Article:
After blowing a 14-point lead over the course of the last seven minutes of the game, the Colonials (miraculously) were able to break Maryland’s press and call a timeout at half court with 8.1 seconds left. The game was tied at 75, and after watching his team turn the ball over eight times in the final 4:11, there was no way that Creek was allowing anyone else to get the final shot.

“I just told coach I wanted the ball in my hands,” Creek told NBCSports.com. “He said, ‘Go get the ball.'”

Creek made his coach look like a genius, hitting a step-back 20-footer with 0.6 seconds left to give the Colonials the win, finishing with 25 points on 6-for-11 shooting from the field.

And with that, you saw why Mike Lonergan went out of his way to bring Creek into the program.

George Washington has athletes. They have talented, defensive-minded perimeter players. They have big men that can run the floor, that can rebound, that can block shots. What they were missing last season was a guy that could stretch a defense with his ability to shoot the ball. That’s what Creek does best. He also just so happens to be a kid that was once an all-Big Ten caliber player, a veteran that’s been to the Sweet 16 and that has the, ahem, intestinal fortitude to take and make a big shot in a big moment.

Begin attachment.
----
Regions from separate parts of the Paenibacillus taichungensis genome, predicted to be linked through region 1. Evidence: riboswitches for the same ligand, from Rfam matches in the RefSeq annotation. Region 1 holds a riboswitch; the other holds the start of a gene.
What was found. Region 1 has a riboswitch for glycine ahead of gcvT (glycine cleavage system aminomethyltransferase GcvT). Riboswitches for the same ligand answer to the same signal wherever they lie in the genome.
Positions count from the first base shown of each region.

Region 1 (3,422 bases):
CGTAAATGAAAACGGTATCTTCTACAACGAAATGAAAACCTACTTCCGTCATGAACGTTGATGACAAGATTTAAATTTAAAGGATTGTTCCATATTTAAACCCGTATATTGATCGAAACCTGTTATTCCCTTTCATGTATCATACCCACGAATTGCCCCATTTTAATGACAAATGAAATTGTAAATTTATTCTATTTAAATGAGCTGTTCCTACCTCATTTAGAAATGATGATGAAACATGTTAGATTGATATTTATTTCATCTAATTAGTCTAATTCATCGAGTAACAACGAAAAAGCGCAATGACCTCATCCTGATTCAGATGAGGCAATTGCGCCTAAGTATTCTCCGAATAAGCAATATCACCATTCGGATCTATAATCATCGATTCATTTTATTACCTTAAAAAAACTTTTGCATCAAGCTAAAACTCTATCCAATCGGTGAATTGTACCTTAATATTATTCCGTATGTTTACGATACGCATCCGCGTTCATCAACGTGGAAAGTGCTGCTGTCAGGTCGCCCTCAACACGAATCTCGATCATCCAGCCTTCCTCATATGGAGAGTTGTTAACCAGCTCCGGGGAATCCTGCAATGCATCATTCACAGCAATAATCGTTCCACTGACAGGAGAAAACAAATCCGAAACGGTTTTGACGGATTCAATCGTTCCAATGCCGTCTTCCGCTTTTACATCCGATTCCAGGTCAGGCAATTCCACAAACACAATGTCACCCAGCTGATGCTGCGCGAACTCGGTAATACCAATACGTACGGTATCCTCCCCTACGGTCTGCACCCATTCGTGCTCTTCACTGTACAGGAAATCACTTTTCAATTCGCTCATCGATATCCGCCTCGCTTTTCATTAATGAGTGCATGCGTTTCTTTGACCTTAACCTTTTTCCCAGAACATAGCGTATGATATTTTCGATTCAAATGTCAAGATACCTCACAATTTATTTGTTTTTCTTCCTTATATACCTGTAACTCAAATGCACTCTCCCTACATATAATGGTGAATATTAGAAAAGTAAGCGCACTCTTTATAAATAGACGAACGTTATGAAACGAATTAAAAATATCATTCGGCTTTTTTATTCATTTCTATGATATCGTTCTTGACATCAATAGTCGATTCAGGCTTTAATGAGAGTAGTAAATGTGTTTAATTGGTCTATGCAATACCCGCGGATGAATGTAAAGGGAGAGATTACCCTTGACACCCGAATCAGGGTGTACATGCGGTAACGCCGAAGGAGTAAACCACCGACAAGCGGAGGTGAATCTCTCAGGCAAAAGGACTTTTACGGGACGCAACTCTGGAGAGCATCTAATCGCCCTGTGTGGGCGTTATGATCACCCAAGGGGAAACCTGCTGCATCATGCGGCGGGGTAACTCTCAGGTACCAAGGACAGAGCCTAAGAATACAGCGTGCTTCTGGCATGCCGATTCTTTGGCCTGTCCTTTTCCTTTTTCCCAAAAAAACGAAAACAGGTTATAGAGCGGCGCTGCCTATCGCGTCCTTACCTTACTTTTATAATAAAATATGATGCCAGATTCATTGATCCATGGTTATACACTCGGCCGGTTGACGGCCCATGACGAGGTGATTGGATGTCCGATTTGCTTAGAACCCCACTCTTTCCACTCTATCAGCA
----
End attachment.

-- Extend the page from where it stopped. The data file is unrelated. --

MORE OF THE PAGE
Creek was the missing piece, and his addition has been more than GW could have asked for.

“I came to great university, but they wanted me because they needed me,” Creek said.

But it works both ways.

Creek needed GW just as badly as GW needed him.

He needed a chance to play again, a chance to work his way to the top of a rotation and to see the court. Winning is great, and riding the coattails of Cody Zeller and Victor Oladipo to Big Ten titles certainly has its benefits, but when you’ve experienced being a star, sliding into a role as a deep reserve on the bench in a tough pill to swallow. That’s what made the Buff and Blue a perfect fit. They needed a leader, they needed a star, and Creek needed a place to land.